When someone suggests a more equal distribution of wealth in this country, they're often accused of engaging in "class warfare." But, when rich people, controlling political power, send poor people's sons (and now daughters) off to war, somehow no one points out that this is a form of "class warfare" that isn't merely ideological.

In July, I met a woman who was working as a host at a high altitude campground. She divides her time between a subalpine spot in Eastern Oregon and a similarly rarified location in Arizona. She said she needs to be in areas free of air pollution because she's chemically sensitive due to serving in the Gulf War. She said her disease is due to three factors coming together with unforeseen results:

"They over-vaccinated us. We got shots for every disease you can think of, including ones we wouldn't even be exposed to. They sprayed the areas where we were with insecticides every day. And then there was petro-chemical exposure." Never did she suggest it was Iraqi chemical weapons that were the source of her health problems. The chemicals used on our soldiers by our own military were too obvious and too constant.

"You guys were guinea pigs," I said.

"It's been the same in every war," she said. "Radioactivity during WWII and mustard gas in WWI."

I wondered why all the vaccinations and pesticide spraying and then thought, "Oh, the brass wanted the fighting force in top form, not swatting mosquitoes or coming down with chicken pox. If soldiers got sick later, or even had side effects the rest of their lives, it wouldn't matter. The point was to be most effective in battle."

In this respect, our soldiers are not only cannon fodder, they're subjects in vast, uncontrolled experiments, almost as expendable as laboratory rats. Our government even sent our men into ground zero in Hiroshima and Nagasaki immediately after we dropped atomic bombs in the world's first and only nuclear war. Our government's policy of experimenting on our own soldiers is probably why it's taken so long for Vietnam veterans exposed to Agent Orange to get any kind of compensation for their on-going health problems. The government and the military hierarchy would have to take responsibility for what they did, on purpose or perhaps accidentally.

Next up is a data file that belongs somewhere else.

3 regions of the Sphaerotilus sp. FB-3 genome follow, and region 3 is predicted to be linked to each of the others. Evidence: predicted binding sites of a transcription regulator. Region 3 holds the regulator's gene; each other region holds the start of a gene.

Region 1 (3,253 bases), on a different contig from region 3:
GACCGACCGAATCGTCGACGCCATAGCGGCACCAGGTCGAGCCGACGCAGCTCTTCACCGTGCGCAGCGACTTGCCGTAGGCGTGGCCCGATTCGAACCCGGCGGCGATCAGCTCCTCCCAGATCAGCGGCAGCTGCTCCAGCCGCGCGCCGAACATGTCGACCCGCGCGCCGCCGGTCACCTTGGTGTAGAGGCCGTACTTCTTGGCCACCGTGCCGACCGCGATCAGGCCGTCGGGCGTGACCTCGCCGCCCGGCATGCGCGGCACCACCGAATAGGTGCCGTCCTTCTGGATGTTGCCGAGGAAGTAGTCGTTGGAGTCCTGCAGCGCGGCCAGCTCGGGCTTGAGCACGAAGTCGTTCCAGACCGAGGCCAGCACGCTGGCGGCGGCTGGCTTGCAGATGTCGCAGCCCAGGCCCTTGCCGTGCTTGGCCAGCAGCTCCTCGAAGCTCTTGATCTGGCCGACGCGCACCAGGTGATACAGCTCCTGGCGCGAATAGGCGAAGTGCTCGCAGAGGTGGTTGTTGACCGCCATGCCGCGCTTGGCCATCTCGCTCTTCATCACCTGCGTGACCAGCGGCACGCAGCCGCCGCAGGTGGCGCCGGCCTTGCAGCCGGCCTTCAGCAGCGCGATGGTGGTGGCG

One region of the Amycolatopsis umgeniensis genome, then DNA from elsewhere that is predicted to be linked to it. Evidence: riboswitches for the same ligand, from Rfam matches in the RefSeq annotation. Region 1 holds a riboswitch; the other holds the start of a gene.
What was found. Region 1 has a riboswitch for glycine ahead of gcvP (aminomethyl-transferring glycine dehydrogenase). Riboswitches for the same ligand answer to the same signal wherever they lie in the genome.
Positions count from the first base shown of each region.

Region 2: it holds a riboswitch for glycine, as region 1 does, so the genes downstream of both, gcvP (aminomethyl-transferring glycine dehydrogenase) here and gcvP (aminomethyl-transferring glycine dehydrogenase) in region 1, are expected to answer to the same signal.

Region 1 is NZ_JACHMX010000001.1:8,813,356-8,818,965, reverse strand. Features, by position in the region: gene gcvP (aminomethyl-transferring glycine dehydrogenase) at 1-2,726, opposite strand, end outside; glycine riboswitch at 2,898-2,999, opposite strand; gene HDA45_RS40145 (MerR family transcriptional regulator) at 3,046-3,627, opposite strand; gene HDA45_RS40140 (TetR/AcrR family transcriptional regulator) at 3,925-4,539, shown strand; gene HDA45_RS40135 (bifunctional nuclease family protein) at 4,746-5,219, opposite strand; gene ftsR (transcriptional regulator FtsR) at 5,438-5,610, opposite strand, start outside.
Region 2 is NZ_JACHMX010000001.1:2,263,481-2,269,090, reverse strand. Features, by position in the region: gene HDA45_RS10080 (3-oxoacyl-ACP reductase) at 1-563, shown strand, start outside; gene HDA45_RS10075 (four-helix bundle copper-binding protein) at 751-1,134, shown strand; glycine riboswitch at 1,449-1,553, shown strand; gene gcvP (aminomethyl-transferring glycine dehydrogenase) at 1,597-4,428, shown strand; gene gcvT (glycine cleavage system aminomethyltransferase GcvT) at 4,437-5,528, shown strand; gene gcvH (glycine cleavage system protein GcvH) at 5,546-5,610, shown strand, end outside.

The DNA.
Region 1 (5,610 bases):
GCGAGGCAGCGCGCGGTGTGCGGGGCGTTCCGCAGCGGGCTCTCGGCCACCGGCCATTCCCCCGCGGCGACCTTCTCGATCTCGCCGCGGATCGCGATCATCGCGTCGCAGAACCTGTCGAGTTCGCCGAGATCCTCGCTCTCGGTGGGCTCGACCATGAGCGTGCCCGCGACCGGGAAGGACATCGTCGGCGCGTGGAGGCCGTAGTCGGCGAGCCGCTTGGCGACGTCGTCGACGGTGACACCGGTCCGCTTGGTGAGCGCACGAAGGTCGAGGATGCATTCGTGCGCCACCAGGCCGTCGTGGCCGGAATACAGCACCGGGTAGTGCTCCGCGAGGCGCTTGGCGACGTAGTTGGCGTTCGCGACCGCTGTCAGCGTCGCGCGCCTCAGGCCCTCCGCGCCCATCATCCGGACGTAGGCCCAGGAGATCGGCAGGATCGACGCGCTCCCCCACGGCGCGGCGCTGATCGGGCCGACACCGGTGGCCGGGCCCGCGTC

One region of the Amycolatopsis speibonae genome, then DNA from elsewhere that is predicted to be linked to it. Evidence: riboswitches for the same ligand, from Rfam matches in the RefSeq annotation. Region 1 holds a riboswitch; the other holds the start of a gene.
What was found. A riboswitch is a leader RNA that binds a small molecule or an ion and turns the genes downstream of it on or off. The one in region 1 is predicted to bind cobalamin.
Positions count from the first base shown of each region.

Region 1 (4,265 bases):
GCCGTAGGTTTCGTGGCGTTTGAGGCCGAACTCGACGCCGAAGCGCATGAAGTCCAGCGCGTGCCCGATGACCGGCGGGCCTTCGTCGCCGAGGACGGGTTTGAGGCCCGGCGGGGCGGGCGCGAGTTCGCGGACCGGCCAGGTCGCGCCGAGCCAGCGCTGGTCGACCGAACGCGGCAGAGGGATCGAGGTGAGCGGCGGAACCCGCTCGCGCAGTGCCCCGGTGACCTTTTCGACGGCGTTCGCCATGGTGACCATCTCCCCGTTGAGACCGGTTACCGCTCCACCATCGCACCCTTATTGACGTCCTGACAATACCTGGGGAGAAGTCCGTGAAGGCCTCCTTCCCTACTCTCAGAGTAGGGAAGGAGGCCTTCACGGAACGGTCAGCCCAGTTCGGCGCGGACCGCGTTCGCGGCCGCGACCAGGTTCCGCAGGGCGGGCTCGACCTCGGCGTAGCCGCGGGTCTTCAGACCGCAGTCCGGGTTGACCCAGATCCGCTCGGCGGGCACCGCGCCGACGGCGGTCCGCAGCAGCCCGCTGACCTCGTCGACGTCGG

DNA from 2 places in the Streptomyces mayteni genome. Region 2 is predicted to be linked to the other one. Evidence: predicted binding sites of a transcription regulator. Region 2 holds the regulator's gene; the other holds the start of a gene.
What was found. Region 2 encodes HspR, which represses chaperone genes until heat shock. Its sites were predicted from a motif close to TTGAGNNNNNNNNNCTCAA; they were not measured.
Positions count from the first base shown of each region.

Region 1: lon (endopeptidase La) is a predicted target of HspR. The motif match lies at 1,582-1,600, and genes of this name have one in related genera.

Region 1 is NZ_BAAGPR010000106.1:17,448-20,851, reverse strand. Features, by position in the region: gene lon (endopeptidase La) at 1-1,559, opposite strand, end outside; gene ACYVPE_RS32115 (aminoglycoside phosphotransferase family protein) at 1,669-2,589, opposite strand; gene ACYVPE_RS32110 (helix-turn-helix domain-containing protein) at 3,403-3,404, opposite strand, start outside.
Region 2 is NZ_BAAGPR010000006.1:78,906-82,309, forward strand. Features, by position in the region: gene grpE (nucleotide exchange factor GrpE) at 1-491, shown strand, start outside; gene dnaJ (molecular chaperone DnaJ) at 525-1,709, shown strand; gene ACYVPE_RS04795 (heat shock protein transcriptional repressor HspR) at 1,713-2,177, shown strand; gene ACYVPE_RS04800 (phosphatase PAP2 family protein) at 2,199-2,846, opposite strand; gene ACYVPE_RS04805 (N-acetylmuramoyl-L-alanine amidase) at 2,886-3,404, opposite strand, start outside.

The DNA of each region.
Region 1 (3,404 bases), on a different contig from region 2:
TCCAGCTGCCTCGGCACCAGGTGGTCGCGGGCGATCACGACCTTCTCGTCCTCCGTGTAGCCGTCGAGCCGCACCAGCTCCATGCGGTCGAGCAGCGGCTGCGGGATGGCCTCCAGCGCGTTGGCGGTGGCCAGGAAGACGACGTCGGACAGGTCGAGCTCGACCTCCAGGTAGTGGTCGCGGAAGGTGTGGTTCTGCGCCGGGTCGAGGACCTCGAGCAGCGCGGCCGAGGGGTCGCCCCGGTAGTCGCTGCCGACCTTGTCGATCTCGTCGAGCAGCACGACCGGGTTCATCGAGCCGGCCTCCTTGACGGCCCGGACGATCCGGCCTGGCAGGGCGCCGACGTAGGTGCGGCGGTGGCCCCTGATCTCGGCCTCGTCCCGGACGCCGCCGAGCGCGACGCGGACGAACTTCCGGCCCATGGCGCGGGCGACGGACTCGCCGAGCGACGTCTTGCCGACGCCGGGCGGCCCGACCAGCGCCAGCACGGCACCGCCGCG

They say war is hell, so perhaps I should accept these things as merely part of it. Well, I've decided not to accept war instead.

"But," you say, "war is the punishment necessary to deal with the people responsible for what happened on September 11, 2001." My response is, along with 40 families of victims, "Our grief is not a cry for war." I heard one of those family members on the radio; Kelly Campbell spoke with compassion and eloquence, urging us not to pursue war.

Kelly was also quite clear about censorship of information about their organization, September 11 Families for Peaceful Tomorrows. She requested a meeting with President Bush, but he refused. Although news photos were taken of a vigil the group held, including shots of people hugging, their signs that said, "Our grief is not a cry for war," were cut from published photos. A caption merely said "Members of September 11 families comfort each other," with no mention that it was a peace vigil. "Ah," I thought, "that's why I sometimes feel so alone with my peacenik ideas...news about people who think like I do is often edited, cropped, or pushed aside."

The first step toward innovation is the visualization of a different way of doing things, even if it's a foggy, imperfect idea: The military-industrial complex needs to re-tool. They'll still make a lot of money, only with different results. The same intellects, the same logistical expertise, the same human resources, the same money could be poured into health care, food, housing, and education for people all over the world. $437 billion is proposed for our 2003 military budget, not counting veterans' benefits or interest on the national debt, up to 80 percent of which is estimated to result from past military spending.

War may seem inevitable because we're used to it. Until we begin to think differently about how to resolve conflict, we won't do anything different. If any country in the world has the means and the creative imagination to come up with an alternative to war, it's us, the U.S. If we had a department of peace that rivaled the department of war in terms of budget, that would be a start.

Victoria Stoppiello is a free lance writer from Ilwaco, where she has deep roots in our area's fishing tradition.

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